LEVERAGE:  Through additional grants, NACSE will match Keon's programming time 2:1 and PRISM will match Chris Daly’s faculty stipend 3:1, beyond the funding provided by NWACC. NACSE and OSU will donate additional technical support, materials and supplies, hardware use (web & database servers, desktop systems), network access, disk storage, backups, and use of the NACSE usability lab. Additionally, part of this work will be supported by an existing NSF grant award that is funding the development of related tools for examining tsunami disaster scenarios.

COLLABORATION:  The proposed system represents a major step forward in transforming scientific climate data to knowledge that can be directly applied to decision-making tasks. A solution of this type can only be accomplished through the collaboration of groups that already have demonstrated expertise in each of these areas. Our project will leverage the strengths of the NACSE and PRISM groups, who will partner to carry out this project.

OUTCOMES ASSESSMENT:  We will apply usability engineering to this project to eliminate the need for special expertise or training. The completed interface must demonstrate that both students and experts can be exposed to research findings from broader, related areas without requiring too much additional learning curve. Appropriately designed user interfaces provide the features their users require, while ensuring that navigation and use are as "natural" and efficient as possible. Building upon NACSE's experience in usability engineering applied specifically to software, web portal, and shared data systems, we will incorporate established methods as part of prototype development: task-centered design, participatory design, and structured usability testing. The completed interface will be tested by OSU faculty, staff, and students. Usability testing will determine not only how easily the tools can be used by the various groups to find the answers they seek, but also whether the tools function properly across a range of browsers and operating systems.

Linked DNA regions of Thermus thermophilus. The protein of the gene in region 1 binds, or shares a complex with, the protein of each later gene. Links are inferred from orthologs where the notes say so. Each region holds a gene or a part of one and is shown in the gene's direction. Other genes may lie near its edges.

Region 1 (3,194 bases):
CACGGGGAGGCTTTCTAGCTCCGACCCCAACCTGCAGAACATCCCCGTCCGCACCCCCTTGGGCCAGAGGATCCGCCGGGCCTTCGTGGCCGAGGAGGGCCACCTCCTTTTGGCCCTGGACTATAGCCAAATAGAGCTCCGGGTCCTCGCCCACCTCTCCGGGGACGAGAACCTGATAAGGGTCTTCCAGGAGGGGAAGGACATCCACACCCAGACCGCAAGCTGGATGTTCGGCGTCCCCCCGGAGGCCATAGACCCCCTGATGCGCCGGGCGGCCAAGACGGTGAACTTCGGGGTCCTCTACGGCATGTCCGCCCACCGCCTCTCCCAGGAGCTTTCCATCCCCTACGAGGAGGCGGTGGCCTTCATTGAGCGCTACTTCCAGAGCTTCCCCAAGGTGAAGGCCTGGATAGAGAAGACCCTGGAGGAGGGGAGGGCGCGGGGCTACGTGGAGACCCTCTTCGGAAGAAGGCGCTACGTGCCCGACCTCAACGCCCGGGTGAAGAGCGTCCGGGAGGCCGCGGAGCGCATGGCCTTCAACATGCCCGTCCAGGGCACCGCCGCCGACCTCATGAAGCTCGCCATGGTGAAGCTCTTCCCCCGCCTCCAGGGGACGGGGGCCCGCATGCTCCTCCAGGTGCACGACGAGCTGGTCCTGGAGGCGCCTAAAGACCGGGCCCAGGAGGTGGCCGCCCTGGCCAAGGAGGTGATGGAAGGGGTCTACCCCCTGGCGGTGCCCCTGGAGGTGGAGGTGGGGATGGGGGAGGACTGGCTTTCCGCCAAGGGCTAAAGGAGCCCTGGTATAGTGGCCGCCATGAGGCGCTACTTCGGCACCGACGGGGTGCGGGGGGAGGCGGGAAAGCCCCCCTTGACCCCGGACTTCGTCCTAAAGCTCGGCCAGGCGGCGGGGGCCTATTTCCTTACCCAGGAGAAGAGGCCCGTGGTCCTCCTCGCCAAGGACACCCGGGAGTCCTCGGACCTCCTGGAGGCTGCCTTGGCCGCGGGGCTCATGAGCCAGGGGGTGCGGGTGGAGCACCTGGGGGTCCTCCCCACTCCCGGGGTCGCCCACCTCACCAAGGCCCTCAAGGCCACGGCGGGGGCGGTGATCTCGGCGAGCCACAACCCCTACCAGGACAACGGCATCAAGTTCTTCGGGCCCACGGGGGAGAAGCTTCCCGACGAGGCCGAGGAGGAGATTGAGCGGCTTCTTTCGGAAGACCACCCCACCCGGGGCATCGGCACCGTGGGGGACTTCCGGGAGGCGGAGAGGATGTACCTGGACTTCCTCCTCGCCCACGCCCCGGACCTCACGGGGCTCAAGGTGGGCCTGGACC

The development of tools that enable the exploration, analysis, and visualization of climate data will give educators a powerful medium not just for exposing students to the concepts of climate change, but to actually immerse them in the data so that they can generate their own hypotheses and reach their own conclusions. By engaging researchers, educators, and students in the project and applying established usability engineering techniques, we will ensure that the resulting resources and tools will address the needs of real users and serve to promote broader use of science-based climate information in day-to-day decisions.

This project is made possible by support from: